Dumville apparently has a new study of the Annales forthcoming). It mentions Arthur in two entries: that for. 516 which tells of the 'battle of Badon, in which Arthur carried the cross of our Lord Jesus Christ on his shoulders for three days and three nights, and the Britons were the victors' and that for. 537 concerning 'the battle of Camlann, in which Arthur and Medraut fell'. In assessing the value of these entries, considerable attention should be paid to the date of these annals. Jones (1964) and Alcock (1971) were both inclined to see at least one of these annals as a contemporary record of Arthur and, if it could be accepted, such a conclusion would 'prove' arthur's historicity. However, hughes (1980) in her important and extensive studies of the Annales reached a rather different (and convincing) conclusion, and this has been built upon by dumville (in Grabowski and Dumville, 1984) and Charles-Edwards (1991) - the Annales Cambriae to 613 is basically a version.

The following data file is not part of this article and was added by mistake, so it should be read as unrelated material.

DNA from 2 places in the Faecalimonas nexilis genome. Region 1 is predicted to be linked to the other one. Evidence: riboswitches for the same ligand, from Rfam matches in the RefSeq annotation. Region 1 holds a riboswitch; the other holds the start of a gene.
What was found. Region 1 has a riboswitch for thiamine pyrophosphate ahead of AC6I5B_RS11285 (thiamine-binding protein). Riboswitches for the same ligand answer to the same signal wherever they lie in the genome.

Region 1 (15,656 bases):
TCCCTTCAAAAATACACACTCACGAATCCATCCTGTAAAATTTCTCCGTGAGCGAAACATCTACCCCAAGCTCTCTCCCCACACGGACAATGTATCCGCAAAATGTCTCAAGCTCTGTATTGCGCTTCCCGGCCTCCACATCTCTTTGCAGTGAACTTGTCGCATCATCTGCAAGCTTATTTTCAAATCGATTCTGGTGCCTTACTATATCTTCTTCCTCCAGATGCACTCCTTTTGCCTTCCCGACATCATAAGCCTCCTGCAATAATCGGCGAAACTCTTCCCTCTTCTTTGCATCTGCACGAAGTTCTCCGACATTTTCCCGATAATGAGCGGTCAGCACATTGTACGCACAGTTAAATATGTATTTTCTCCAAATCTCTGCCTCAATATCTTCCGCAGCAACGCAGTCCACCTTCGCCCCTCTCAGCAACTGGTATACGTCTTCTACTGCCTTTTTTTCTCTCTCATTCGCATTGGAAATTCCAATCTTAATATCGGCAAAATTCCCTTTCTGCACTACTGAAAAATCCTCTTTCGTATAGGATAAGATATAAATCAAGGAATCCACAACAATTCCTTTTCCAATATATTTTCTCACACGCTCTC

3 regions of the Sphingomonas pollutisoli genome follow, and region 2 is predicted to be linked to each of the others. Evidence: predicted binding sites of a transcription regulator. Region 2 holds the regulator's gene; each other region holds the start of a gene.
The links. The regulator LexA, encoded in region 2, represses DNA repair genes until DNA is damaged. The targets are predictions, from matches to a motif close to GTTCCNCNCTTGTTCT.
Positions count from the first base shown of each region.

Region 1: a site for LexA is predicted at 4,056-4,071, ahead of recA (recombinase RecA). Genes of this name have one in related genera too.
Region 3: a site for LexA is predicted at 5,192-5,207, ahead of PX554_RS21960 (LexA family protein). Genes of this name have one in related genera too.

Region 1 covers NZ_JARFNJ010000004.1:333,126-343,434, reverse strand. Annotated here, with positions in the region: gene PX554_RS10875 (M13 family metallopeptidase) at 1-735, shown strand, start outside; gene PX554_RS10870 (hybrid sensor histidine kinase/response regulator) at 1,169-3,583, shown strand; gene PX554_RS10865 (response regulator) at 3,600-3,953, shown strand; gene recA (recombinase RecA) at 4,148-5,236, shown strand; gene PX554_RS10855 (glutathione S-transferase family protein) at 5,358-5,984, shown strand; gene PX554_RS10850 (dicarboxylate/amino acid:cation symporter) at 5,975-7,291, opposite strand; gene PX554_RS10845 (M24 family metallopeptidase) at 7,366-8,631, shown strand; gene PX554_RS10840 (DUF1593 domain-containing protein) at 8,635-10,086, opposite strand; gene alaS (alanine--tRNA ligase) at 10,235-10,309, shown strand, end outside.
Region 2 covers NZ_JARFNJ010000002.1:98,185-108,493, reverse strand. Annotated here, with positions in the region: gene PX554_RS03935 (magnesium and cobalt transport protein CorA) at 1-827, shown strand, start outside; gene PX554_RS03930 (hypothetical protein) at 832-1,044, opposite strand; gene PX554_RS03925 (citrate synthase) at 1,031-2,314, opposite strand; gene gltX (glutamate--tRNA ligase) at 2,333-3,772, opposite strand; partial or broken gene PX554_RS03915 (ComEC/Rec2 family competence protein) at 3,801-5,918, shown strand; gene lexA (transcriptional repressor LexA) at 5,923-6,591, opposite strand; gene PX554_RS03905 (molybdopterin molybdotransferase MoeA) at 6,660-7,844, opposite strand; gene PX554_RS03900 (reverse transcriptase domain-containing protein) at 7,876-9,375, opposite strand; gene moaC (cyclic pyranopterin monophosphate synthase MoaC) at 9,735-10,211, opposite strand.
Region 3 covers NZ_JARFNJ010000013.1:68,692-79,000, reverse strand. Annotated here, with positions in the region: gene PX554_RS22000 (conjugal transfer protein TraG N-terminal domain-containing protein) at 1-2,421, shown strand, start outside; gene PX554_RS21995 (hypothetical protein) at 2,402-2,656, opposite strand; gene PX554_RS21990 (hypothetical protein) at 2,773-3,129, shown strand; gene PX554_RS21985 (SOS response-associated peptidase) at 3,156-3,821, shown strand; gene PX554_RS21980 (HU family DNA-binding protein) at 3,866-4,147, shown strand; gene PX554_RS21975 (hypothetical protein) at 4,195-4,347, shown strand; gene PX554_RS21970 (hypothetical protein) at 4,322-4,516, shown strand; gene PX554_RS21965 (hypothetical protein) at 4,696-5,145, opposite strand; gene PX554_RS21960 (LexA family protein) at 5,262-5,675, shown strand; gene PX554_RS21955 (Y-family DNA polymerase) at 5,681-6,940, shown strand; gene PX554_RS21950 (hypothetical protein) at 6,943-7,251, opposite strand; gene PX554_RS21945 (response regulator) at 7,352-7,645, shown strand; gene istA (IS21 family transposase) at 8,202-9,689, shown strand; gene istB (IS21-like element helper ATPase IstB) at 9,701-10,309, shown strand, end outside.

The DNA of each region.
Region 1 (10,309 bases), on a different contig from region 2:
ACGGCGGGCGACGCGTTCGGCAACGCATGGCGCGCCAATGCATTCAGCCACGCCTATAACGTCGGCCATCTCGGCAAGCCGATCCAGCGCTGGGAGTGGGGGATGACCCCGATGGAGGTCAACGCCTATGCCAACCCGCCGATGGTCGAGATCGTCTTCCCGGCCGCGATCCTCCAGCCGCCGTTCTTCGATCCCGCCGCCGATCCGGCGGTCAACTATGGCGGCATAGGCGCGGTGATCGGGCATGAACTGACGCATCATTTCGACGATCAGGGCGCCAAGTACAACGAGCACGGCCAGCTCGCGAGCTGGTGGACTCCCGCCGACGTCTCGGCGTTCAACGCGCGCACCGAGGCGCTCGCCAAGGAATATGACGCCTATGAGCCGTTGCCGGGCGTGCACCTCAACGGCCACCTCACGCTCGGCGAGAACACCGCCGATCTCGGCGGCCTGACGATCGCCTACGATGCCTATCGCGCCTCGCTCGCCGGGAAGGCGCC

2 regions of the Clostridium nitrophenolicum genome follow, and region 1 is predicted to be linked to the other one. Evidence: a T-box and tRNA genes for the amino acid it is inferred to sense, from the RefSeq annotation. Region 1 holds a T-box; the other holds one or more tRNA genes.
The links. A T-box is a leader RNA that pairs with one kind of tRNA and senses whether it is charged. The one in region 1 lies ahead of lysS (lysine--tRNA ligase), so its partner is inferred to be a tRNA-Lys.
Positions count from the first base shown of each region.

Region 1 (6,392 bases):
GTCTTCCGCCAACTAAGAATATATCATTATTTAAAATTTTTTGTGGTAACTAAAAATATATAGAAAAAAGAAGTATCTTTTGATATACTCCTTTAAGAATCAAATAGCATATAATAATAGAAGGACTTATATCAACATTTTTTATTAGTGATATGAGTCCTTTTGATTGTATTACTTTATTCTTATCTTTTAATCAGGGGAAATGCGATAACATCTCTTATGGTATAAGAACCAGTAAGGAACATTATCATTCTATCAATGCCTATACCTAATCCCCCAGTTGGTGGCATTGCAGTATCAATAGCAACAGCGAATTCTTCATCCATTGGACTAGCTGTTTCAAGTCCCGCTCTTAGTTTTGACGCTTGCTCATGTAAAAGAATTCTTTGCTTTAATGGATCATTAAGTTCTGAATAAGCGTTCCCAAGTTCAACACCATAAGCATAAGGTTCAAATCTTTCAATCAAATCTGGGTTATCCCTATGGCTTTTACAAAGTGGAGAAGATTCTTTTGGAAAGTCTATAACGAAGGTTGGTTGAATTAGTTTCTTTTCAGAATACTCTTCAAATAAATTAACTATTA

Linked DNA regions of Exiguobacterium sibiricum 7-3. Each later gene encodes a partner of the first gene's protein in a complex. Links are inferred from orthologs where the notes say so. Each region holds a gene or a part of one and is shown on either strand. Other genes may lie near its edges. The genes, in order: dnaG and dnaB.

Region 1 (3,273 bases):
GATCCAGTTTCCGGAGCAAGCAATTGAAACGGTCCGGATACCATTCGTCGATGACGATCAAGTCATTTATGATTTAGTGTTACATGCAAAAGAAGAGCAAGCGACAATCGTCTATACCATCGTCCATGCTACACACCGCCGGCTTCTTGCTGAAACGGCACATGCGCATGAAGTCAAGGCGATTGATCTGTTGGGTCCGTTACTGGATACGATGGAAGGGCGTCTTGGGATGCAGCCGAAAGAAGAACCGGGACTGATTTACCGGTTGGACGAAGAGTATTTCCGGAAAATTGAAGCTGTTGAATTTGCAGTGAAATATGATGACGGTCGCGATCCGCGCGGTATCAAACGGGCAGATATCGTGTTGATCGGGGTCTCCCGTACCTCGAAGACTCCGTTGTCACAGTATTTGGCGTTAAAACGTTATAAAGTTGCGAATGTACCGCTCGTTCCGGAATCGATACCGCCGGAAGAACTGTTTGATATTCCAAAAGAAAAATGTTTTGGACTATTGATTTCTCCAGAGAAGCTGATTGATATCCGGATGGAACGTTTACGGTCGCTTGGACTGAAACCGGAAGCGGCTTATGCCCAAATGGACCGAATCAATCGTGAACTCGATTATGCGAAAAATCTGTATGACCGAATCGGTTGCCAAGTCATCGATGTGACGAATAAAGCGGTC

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Whilst this is an interesting suggestion it has to be recognised that such a notion is speculation and it does not allow us to give this section of the the historia an early date. Indeed, various considerations indicate that any such hypothetical poem would date to much the same period as the historia anyway (see jackson, 1945-6: 57; Jackson, 1959a: 7-8; Dumville, 1977a: 188; Jarman, 1981: 2-3; Dumville, 1986: 13-14; Charles-Edwards, 1991: 21-29; Padel, 1994). (5) Furthermore it must not be forgotten that, with the writer of the historia brittonum now seen as an author actively manipulating his text to create a synthetic pseudo-history rather than a simple compiler, Chapter 56 was, to some large extent, his creation. This is underlined by howlett's (1998: chapter 5) discovery that this section is written in the highly complex 'biblical style showing that Chapter 56 was an integral part of the historia that was created, engineered and planned by the author in accordance with his aims. As such the notion that Chapter 56 might represent anything like a postulated earlier source incorporated bodily into the text of the historia can be rejected. Instead it seems clear that this chapter, along with its concept of Arthur, cannot be separated from the historia as a whole, the aims, methodology, unity of structure and outlook with which this was created, or, indeed, the general comments of Dumville and others. On Chapter 56 as an integral and inseparable part of the historia ). The best we can therefore honestly say is that in the historia brittonum, a source of very dubious historical value (which can be shown to portray mythical figures as genuinely historical we have evidence for the idea that Arthur was a historical figure being current. 829/30 at the latest. Our last source, the Annales Cambriae, was compiled in 950s and is sometimes seen as providing good evidence for Arthur being a historical figure (see grabowski and Dumville, 1984 for the dating. Studies and commentaries on the text include jones, 1964; Alcock, 1971; Hughes, 1980; Grabowski and Dumville, 1984; Dumville, 1990; Charles-Edwards, 1991 and Koch, 1996.